Fears of a nuclear arms race are rising, as Russian President Vladimir Putin followed the United States’ move to suspend participation in the 1987 Intermediate-range Nuclear Forces Treaty (INF) on Saturday. Putin also made clear that he would follow suit with the United States when it comes to research, development, and deployment of any new nuclear weapons. He stated that “Moscow will not deploy such weapons in the European part of the country or elsewhere unless the US does so,” according to Al Jazeera.
The United States’ intention to suspend the treaty was made clear in December of 2018, amid U.S. claims that Russia’s 9M729 missile violates the agreement. These claims are true; the 9M729 violates the acceptable range set for a ground-launched nuclear cruise missile, and Russia has been unwilling to provide suitable evidence to refute this fact.
Another potential reason for the United States’ new lack of commitment to the treaty could be anxieties concerning China’s nuclear build-up. Limited by the INF, the United States has been unable to place intermediate-range missiles on land near China to deter any potential nuclear aggression. Meanwhile, China has been able to build up its nuclear capabilities, starting programs such as the PLA Rocket Force (PLARF). A report by the Dept. of Defense made clear that “PLARF trains, equips, and operates China’s land-based nuclear and conventional missiles. In 2017, it advanced long-term modernization plans to enhance its ‘strategic deterrence capability.’”
But does leaving the INF give the United States any strategic advantages in nuclear deterrence? If it does, the ensuing issues far outweigh the benefits.
It is true that in the absence of the INF, the U.S. would no longer be prohibited by the treaty from, developing, building, and deploying ground-launched intermediate-range nuclear missiles closer to Russia. But this would require the approval of a host country such as Poland or Romania, as Western European countries are unlikely to allow this. Such a move would also be countered easily, likely through Russian use of intermediate-range Kalibr missiles, which can also be launched from the ground if Russia introduces a new ground launcher. This scenario places the entirety of Europe within the bounds of a swift Russian nuclear attack, upsetting the balance that formerly existed, and potentially setting up Romania and Poland to be volatile priority targets for Russia. This places both countries in a similar situation to that which led to the signing of the INF treaty in the first place.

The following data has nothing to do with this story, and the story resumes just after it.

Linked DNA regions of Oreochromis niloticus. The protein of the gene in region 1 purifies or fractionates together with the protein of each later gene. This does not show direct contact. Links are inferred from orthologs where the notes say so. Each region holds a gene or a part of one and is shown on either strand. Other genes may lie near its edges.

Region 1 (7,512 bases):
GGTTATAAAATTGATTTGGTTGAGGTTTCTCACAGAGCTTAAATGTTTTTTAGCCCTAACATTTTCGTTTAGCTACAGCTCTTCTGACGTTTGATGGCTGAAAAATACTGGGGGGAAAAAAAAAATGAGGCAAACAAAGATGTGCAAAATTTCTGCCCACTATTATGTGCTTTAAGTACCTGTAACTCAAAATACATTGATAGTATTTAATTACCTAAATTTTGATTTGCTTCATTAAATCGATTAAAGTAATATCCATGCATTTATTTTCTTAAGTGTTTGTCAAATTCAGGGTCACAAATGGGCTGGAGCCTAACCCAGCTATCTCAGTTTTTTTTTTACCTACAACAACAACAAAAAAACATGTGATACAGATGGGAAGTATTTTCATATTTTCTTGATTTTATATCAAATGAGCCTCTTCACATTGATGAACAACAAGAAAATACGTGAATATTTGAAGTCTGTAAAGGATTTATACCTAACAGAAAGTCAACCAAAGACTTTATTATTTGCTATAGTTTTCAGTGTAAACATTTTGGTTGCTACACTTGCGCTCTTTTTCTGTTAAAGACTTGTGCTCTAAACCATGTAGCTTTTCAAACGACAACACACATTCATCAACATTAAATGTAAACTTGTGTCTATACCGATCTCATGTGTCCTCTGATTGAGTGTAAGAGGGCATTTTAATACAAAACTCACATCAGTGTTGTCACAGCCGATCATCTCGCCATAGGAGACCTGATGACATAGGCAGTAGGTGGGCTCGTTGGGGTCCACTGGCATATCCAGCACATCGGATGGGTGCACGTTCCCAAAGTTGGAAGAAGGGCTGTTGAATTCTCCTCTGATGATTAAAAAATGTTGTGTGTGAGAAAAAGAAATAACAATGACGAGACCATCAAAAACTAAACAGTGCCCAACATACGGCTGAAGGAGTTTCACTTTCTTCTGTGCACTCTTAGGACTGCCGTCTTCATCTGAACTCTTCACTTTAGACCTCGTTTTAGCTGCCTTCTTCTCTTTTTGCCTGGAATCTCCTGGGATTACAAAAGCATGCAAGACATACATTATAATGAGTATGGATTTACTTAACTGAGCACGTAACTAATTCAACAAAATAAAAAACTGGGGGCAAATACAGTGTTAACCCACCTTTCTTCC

Even if backing out of the INF allows the United States to place deterrence systems in new locations, any rollout of more nuclear weapons is sure to spark concern in China, Russia, and the international community as a whole. This is more likely to increase tensions in these regions, and ultimately contradict the premise for deploying those weapons.
Increasing nuclear tensions between global powers has never been a successful tactic in preventing the possibility of a nuclear war. With the INF scrapped along with any hope of reviving it within the next 6 months, the only remaining nuclear treaty between the U.S. and Russia is the New Strategic Arms Reduction Treaty (New START), which was signed in 2010. New START limits the number of missiles and warheads each country can deploy at any given time.
However, New START is set to expire in 2021. Putin has made clear as of last year that he is willing to extend the treaty, but President Trump has deemed New START a “bad deal,” according to CNBC. The best-case scenario, it appears, is an extension of New START, which is included as a follow-on option for the treaty’s original 10 year term.
Although Russian Foreign Minister Sergei Lavrov gave an unconvincing statement denying the development of a new Cold War, it is completely within the realm of possibility that we will see a new arms race, especially if the U.S. and Russia fail to renegotiate or renew New START by 2021.
Ronald Reagan, who joined with Gorbachev in 1987 to sign the INF, was adamant that joint nuclear reduction is the best way to peace. In his 1984 State of the Union Address, he famously said “The only value in our two nations possessing nuclear weapons is to make sure they will never be used.” Ideally, the United States and Russia will emulate the ideas of their former leaders and work diplomatically to ensure the security of everyone.